OPINION: Stop brushing aside Big Pharma’s corporate greed and corruption

Some pills are splayed out on money.
Start questioning Big Pharma’s corporate greed and corruption, argues Sae Furukawa PO ’25 (Courtesy: Chris Potter via Flickr)

Convincing healthy people that they are sick seems ridiculous, but it just may work. “Knock,” a 1923 satirical French play written by Jules Romains, tells the story of a small village with a perfectly healthy population that transforms into a hub of medical tourism. The protagonist, Knock, who comes to the village as a new doctor, convinces the population that they are sicker than they believe and successfully establishes a money-making scheme through deception and manipulation. 

“Knock” is a reflection of the larger phenomenon in contemporary society where the general public is indoctrinated or institutionalized by a particular belief and ideology that dominates current establishments and social norms. As today’s generations put utter trust in so-called “science,” medical research institutions and pharmaceutical companies are granted the absolute authority to determine what’s right and wrong. They manipulate the public into believing their rhetoric in a way that ensures corporate interests without accountability.

Many underlying issues of the pharmaceutical industry may be attributed to its economic structure. As pharmaceutical companies claim intellectual rights to drugs and exclude competitors from entering the market, the industry is largely monopolized. Big Pharma is able to set prices freely in a way that prioritizes corporate benefits over patients. The high prices also create the illusion among consumers that drugs are meant to be, or deserve to be, expensive. 

In reality, drugs’ intrinsic values are far less than their market prices. Moreover, the monopolization of the pharmaceutical industry has further exacerbated public health inequality around the world, with developing countries still struggling to access essential drugs. According to the Guardian, manufacturing companies, especially in India, have been attempting to provide generic drugs to patients in developing countries, yet their endeavors have been continuously hindered by Big Pharma, who use patent rights to restrain their operations to the disadvantage of the poor.  

While it seems inevitable that corporations prioritize profits over customers, a series of instances have demonstrated that the monopolization of the pharmaceutical industry is especially problematic due to its immense power over what constitutes “public knowledge.” Gerald Posner, an investigative journalist and author of the book “Pharma,” recounts how medical marketing has contributed to the overprescription of drugs like painkillers and antidepressants, resulting in “untold health harms.” As a part of their marketing strategies, pharmaceutical companies have promoted highly addictive drugs to regulators as a safe product, only to later cause severe withdrawal symptoms among patients.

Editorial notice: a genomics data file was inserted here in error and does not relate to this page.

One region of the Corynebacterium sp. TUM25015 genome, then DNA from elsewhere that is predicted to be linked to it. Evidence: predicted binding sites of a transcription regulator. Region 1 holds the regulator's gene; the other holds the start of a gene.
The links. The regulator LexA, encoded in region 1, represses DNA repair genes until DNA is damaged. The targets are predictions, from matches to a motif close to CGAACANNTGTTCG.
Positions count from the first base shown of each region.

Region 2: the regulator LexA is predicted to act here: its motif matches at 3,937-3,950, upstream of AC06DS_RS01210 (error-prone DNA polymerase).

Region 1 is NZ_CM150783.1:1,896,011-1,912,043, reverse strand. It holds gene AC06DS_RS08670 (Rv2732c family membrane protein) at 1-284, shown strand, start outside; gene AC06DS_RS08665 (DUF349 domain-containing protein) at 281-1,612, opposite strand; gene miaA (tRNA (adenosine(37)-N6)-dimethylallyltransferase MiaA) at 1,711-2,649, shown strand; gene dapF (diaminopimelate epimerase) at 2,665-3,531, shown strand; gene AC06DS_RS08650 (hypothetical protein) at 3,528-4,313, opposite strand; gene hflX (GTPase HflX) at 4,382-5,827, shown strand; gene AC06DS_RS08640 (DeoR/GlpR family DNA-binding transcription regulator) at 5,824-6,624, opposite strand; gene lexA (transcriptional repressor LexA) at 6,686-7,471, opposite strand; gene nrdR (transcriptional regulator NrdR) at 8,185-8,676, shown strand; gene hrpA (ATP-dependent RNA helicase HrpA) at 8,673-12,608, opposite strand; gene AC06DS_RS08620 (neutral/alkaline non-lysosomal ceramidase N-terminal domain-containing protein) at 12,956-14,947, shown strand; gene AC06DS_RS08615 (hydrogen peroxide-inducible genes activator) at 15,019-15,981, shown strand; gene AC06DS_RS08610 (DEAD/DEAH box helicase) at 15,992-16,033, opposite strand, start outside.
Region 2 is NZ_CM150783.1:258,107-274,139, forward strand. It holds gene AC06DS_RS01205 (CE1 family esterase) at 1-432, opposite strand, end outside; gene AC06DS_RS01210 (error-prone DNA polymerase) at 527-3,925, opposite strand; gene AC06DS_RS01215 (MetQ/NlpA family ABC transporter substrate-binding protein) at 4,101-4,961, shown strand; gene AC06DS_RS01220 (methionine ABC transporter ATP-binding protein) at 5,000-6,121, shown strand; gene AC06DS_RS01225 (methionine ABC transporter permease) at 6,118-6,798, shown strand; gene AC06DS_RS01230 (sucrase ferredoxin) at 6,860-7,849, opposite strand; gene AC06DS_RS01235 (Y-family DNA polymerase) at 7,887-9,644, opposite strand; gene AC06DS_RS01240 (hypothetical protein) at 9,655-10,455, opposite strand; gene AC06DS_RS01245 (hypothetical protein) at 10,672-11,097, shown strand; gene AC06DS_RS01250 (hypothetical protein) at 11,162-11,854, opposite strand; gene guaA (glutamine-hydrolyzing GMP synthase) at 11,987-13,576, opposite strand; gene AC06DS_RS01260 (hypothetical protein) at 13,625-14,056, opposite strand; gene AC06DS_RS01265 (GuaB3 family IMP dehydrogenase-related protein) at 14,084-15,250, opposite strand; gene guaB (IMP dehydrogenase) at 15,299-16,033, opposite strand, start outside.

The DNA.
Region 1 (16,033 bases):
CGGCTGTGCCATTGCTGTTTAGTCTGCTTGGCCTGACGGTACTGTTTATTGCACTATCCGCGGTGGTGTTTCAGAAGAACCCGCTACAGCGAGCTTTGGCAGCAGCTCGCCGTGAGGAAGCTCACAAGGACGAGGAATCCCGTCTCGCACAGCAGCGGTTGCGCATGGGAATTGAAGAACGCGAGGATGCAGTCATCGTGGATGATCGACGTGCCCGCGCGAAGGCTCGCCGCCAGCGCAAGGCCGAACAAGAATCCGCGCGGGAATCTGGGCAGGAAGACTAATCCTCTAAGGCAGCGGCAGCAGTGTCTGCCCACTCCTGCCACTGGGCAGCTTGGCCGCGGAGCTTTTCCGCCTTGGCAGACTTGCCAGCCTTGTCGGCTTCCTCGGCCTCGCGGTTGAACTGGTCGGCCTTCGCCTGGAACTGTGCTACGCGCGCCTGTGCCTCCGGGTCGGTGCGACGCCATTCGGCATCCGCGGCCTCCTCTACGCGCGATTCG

In addition to price setting and manipulative medical marketing, the conflicts of interest among medical researchers has contributed to Big Pharma’s consolidation of power. A 2017 Cochrane Review found that results and conclusions of a medical trial funded by a pharmaceutical company tended to be in the company’s favor far more than an independent trial. By influencing the results of clinical trials, industry funding further accelerates the power centralization of Big Pharma, who would then have an easier time convincing patients of the effectiveness and usability of drugs in the name of “science.” But if medical research is susceptible to bias depending on who funds it, then it seems absurd to argue that medical science is objective or universal — undermining the reliability and objectivity of “science” altogether. 

But let’s make one thing clear: I am not arguing that “science” as a discipline is necessarily unreliable. Instead, my focus here is a concern toward the general trend in society where people don’t think critically of or challenge the institutions whose rhetoric of manipulation invades every bit of their lives. Just like how any criticism toward Catholic churches was demoralized back in medieval Europe, questioning medical institutions is nowadays prone to receiving public backlash. 

Those who claim that “public health shouldn’t be politicized” must acknowledge that medical science itself may be ruled or fabricated by stakeholders competing for corporate interests — which, for pharmaceutical companies, are probably far more important than public health at all. If individuals remain unable to challenge Big Pharma, either out of ignorance or fear of repercussions, there will be no real progress made in terms of the industry’s transparency and exploitation of medical science.

Sae Furukawa PO ’25 is from Tokyo, Japan. She loves nonfiction, documentaries and Coppola’s films.

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